posted on Oct, 21 2019 @ 07:39 PM
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Meh considering, we really don’t understand how a helicopter can fly, who knows.

At least that is what I was taught. Was never excited about the helicopter ride I took in a Blackhawk once, knowing I was flying in a machine we did not really understand how it was doing it.

I would imagine the blades will have to go faster maybe I dunno to fly.



posted on Oct, 21 2019 @ 07:49 PM
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a reply to: firerescue

Good catch. I was using the .6% of Earth's he was talking about.

Thanks


edit on 21-10-2019 by LookingAtMars because: (no reason given)



posted on Oct, 21 2019 @ 07:51 PM
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a reply to: Bicent



we really don’t understand how a helicopter can fly


That is a great point!



posted on Oct, 21 2019 @ 09:29 PM
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a reply to: Bicent

But we do understand.



posted on Oct, 21 2019 @ 09:30 PM
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a reply to: 0bserver1

That's one reason they're using such a large rotor turning at such a high speed.



posted on Oct, 21 2019 @ 09:54 PM
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a reply to: M5xaz

It is so much more complicated than "helicopter x uses the same rotor and can't fly at altitude y". To look at it in a simplified manor, helicopter altitude is determined by rotor diameter, rotor speed, and most importantly weight.

The Kamov Ka-32 uses a coaxial rotor, so lets compare it to the Mars scout.

Ka-27 (the Ka-32 is the civil version) -
Rotor diameter- 51'10
Length- 37'1
Height- 18'1
Empty weight- 14,330 pounds
Gross weight- 24,251
MTOW- 26,455
Rotor RPM- approximately 300 at low speed

Mars Scout-
Rotor diameter- 47 inches
Chassis dimension- 14 cm cube
Weight on earth- 4 pounds
Weight on Mars- 1.5 pounds
Rotor RPM- 1900-2900

Yes the air is the equivalent of 98,000 feet, but you're also talking about a vehicle significantly lighter, with an equivalent rotor diameter to a larger and heavier helicopter, with blades turning close to 10x as fast. That means they're able to generate more lift. You are also talking about extremely short hops at low altitude.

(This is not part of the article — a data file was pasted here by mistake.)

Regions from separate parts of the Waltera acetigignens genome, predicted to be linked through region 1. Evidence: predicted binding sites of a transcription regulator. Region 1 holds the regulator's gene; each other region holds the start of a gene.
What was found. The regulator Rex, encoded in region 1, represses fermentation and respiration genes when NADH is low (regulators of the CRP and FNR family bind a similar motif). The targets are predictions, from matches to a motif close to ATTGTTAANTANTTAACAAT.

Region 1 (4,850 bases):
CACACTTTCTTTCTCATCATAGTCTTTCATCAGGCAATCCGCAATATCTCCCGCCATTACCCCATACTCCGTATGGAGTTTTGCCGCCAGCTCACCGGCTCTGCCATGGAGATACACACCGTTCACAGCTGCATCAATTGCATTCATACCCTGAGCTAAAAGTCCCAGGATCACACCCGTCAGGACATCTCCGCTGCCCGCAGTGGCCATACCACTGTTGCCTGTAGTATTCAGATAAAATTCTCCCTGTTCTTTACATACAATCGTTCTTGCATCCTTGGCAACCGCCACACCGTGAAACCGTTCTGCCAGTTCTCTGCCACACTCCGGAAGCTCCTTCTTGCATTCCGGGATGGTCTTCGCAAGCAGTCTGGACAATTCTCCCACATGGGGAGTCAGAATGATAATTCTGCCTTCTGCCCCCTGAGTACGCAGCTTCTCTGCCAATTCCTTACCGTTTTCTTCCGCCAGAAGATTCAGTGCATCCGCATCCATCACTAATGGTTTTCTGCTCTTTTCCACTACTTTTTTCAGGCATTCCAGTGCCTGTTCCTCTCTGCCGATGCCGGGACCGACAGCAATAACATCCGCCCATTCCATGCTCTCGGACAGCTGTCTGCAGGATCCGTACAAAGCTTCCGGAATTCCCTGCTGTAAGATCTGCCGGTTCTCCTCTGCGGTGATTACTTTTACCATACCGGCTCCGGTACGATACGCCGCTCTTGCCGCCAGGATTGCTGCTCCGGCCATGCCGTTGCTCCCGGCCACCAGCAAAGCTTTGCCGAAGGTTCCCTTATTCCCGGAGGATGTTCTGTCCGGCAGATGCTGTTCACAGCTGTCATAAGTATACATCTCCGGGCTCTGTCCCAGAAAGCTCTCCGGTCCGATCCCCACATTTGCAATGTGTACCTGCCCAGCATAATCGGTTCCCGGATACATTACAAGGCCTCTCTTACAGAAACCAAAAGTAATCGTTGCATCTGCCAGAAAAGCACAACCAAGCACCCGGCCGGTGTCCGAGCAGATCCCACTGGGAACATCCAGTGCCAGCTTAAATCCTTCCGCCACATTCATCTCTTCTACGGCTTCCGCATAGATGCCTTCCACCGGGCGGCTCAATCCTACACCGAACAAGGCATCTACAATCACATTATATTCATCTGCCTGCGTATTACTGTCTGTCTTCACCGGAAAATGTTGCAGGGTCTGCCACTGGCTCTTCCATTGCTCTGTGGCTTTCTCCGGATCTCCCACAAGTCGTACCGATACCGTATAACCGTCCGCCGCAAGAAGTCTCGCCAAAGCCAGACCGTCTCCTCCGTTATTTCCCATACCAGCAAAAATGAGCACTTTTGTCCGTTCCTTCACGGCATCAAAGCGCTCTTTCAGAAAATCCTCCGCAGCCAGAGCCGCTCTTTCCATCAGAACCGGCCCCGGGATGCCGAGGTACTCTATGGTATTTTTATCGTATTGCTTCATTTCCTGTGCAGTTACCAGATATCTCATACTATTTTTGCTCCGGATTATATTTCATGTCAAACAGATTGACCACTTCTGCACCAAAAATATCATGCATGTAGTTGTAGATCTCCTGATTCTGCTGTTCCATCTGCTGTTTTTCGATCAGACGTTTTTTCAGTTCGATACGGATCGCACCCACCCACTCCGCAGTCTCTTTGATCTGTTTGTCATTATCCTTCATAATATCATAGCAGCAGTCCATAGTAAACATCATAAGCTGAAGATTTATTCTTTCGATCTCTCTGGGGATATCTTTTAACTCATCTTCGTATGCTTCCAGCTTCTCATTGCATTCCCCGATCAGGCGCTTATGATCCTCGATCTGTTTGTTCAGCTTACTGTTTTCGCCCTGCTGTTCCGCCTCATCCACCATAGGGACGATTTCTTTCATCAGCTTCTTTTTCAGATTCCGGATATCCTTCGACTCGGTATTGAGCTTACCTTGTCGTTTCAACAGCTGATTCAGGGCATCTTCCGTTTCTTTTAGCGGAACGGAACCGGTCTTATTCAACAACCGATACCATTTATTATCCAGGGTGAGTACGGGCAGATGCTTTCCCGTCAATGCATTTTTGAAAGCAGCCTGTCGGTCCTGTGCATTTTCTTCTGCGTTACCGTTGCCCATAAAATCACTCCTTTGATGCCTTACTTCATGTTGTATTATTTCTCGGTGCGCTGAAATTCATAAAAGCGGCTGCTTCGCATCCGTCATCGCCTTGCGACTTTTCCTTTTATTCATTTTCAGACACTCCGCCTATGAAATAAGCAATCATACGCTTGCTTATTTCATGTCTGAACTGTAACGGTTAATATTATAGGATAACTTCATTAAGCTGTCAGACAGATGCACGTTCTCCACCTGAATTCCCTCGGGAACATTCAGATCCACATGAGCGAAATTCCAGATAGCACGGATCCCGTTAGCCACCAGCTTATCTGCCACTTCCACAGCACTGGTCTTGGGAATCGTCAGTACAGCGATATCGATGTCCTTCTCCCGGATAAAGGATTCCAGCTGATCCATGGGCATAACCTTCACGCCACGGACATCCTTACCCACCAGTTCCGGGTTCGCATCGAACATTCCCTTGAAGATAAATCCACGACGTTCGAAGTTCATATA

edit on 10/21/2019 by Zaphod58 because: (no reason given)



posted on Oct, 21 2019 @ 10:31 PM
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originally posted by: Zaphod58
a reply to: M5xaz

It is so much more complicated than "helicopter x uses the same rotor and can't fly at altitude y". To look at it in a simplified manor, helicopter altitude is determined by rotor diameter, rotor speed, and most importantly weight.

The Kamov Ka-32 uses a coaxial rotor, so lets compare it to the Mars scout.

Ka-27 (the Ka-32 is the civil version) -
Rotor diameter- 51'10
Length- 37'1
Height- 18'1
Empty weight- 14,330 pounds
Gross weight- 24,251
MTOW- 26,455
Rotor RPM- approximately 300 at low speed

Mars Scout-
Rotor diameter- 47 inches
Chassis dimension- 14 cm cube
Weight on earth- 4 pounds
Weight on Mars- 1.5 pounds
Rotor RPM- 1900-2900

Yes the air is the equivalent of 98,000 feet, but you're also talking about a vehicle significantly lighter, with an equivalent rotor diameter to a larger and heavier helicopter, with blades turning close to 10x as fast. That means they're able to generate more lift. You are also talking about extremely short hops at low altitude.


So far, we are somewhat on the same page.

I still think the rotor size for the NASA copter is too small if the Mars atmosphere is that thin, and the available power is that low

Where it really breaks down is power.
Sure given enough power, anything is possible
But the chassis is very small, and on that small chassis are the photovoltaics that must produce power to lift the copter for a significant distance/altitude where the Sun is far less bright on Mars, affecting power production.

Again, something fishy @ NASA
edit on 21-10-2019 by M5xaz because: (no reason given)



posted on Oct, 21 2019 @ 11:04 PM
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a reply to: M5xaz

They're talking about 5 flights in 30 days. It's theoretically capable of one 90 second flight a day, with each flight having a maximum altitude of 1300 feet, and maximum forward range of 2000 feet. This thing isn't going to go any kind of significant distance or altitude. If they go the maximum of 2000 feet on each flight, it'll get roughly 2 miles from where it's dropped off.



posted on Oct, 22 2019 @ 12:16 AM
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a reply to: M5xaz



Where it really breaks down is power. Sure given enough power, anything is possible But the chassis is very small, and on that small chassis are the photovoltaics that must produce power to lift the copter for a significant distance/altitude where the Sun is far less bright on Mars, affecting power production.